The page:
“Amazon of course is beating the crap out of everyone,” Lewis said. "Amazon is at eight or nine on a one-to-10 scale, and the rest of the industry is at one or two."
“Amazon keeps growing. They’re compounding double digits. Unless they start getting sloppy and careless, it doesn't have any boundaries,” Mark Cohen, director of retail studies at Columbia University's Graduate School of Business, told Retail Dive. “Customers are perfectly happy to buy just about everything from them, and they are increasingly more viable for wholesale retail, and they always pay their bills.”
It’s been a transformative year for most department stores, but most analysts agree Sears in particular is teetering on the brink of an inevitable bankruptcy.
This summer, parent Sears Holdings announced it would close 68 Kmart and 10 Sears stores by the end of the year: Despite a $300 million August loan from CEO Edward Lampert's hedge fund, the company said a month later that Kmart stores in at least 13 states would also shutter. Subsequent turnaround efforts have done little, and on Dec. 8 Sears posted its 20th straight quarterly decline, signaling it would further accelerate the closing of unprofitable stores to combat declines.
“Sears has never had a turnaround strategy. It doesn't have one now.”
Director of retail studies at Columbia University's Graduate School of Business
Sears CFO Jason Hollar said the company now plans to sell off its Kenmore, Craftsman and DieHard brands and its Home Services business, and reduce the investment in underperforming merchandise categories. But Cohen dismisses the notion those efforts can save the retailer. “Sears has never had a turnaround strategy. It doesn't have one now,” he said.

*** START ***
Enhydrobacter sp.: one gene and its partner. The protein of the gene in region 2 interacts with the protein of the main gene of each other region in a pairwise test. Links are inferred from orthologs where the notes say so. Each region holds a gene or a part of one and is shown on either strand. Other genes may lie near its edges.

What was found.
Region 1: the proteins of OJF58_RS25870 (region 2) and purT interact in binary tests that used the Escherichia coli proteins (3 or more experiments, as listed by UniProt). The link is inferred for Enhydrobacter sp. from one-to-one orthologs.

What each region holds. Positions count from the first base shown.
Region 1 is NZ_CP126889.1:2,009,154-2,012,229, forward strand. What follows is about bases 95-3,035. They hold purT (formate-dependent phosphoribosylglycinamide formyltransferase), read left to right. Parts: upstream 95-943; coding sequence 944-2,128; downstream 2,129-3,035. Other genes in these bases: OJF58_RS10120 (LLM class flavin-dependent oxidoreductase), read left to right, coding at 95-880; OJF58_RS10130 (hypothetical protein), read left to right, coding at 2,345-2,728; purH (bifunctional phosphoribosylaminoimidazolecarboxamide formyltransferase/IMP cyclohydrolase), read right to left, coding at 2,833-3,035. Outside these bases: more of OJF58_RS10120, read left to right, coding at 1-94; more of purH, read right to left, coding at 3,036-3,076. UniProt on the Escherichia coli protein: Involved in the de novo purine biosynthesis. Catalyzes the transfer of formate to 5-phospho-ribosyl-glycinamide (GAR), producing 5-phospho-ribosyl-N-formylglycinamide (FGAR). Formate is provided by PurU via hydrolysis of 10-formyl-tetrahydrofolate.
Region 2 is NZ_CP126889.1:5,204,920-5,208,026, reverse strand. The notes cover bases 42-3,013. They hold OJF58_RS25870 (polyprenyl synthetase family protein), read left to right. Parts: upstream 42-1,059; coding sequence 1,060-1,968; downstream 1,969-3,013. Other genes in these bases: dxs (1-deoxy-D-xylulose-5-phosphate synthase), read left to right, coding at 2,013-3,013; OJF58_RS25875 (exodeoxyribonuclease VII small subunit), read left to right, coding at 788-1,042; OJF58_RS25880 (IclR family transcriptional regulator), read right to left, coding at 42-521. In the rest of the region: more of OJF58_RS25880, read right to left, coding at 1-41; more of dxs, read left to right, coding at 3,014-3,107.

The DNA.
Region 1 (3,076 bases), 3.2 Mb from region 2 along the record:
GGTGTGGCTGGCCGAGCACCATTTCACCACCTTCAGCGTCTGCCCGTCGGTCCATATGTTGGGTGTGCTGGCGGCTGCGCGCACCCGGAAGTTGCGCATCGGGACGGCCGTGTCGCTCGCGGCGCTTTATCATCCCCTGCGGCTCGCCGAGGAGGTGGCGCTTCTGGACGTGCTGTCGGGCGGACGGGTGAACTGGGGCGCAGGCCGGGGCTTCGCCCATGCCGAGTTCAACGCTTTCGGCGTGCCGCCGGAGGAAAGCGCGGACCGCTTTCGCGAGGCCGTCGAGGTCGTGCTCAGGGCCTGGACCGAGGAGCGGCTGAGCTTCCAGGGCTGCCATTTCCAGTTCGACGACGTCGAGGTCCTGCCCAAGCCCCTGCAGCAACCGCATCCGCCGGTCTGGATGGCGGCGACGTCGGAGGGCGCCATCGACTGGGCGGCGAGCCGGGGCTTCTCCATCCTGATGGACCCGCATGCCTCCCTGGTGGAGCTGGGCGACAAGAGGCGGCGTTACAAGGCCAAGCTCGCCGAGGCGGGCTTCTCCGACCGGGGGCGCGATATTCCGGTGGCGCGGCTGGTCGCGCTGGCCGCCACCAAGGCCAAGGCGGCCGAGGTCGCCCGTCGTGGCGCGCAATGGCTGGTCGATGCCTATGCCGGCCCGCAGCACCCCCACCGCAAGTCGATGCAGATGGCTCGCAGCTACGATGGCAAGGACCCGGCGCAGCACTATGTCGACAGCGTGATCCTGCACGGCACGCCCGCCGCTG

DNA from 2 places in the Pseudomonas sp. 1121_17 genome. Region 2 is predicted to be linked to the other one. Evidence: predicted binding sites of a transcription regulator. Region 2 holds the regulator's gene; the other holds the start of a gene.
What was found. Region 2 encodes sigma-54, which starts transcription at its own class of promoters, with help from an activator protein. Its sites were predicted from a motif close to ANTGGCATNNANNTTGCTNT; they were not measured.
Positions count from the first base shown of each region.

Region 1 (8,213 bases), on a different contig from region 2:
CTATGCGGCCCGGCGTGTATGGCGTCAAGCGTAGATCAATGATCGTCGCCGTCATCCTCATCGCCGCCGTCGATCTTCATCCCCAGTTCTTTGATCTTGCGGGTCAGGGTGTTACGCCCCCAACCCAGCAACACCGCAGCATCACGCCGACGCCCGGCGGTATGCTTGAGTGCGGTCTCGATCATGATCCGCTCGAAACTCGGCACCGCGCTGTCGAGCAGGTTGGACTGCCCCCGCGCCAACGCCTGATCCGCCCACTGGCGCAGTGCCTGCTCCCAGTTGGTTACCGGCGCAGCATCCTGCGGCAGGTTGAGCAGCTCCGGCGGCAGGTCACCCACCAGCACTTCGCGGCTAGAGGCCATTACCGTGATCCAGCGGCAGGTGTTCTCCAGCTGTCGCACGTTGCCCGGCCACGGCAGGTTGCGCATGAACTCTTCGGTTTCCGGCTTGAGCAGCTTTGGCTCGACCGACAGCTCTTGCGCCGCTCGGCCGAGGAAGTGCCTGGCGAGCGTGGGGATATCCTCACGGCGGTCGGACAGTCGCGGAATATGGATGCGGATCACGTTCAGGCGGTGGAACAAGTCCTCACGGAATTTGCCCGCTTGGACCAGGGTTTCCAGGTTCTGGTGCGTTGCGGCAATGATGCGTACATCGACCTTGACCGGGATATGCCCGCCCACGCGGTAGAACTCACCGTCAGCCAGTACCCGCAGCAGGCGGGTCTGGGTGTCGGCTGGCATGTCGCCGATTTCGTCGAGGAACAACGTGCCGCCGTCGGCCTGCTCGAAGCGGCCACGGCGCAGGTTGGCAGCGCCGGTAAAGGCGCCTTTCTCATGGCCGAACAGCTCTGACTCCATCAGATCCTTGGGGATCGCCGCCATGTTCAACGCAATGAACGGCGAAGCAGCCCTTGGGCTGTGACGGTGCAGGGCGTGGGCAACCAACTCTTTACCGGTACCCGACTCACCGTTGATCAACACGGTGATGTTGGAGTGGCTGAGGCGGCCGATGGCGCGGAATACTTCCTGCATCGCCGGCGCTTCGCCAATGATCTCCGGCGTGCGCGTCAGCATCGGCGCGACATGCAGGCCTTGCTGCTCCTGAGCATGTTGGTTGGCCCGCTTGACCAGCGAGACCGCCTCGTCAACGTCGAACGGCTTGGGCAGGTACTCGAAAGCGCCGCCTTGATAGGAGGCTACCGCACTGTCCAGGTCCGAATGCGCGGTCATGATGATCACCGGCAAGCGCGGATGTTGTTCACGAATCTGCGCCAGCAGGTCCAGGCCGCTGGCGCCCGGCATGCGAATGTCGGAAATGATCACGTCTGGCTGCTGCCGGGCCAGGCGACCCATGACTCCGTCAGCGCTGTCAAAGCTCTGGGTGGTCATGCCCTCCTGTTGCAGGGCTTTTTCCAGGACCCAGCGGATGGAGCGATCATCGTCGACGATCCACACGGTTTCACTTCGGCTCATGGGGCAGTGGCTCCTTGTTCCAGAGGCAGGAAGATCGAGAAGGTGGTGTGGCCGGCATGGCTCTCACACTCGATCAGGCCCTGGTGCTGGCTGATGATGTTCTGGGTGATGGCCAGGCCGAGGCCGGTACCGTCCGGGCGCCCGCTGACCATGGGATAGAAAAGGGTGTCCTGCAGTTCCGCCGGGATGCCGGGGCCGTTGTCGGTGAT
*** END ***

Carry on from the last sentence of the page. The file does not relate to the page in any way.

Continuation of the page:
Sears was downgraded in September by Moody’s Investor Service, which slashed its rating to SGL-3 from SGL-2. “The new rating reflects the likelihood Sears will continue to need outside financing to stay in business, and that it may require covenant relief in order to maintain orderly access to funding lines,” the report stated.
“Sears continues to suffer and continues to have significant operating losses,” Moody’s Boni said. “With respect to the business, online is challenging and bottom-line results prove that they are not running the business on a positive cash flow basis and a gap has been reduced but it has a significant way to go before the business is self funding. To that effect, they continue to rely on external capital, whether it be alternative assets or terms of financing to meet the shortfalls in the business.”
Winner: Artificial Intelligence
In an effort to keep up with the likes of Amazon and enable better interactions with customers, more retailers this year adopted emerging technologies to bolster their multichannel strategies. The runaway leader was artificial intelligence, which has played a role in everything from chatbots and virtual shopping assistants to visual search in mall directories.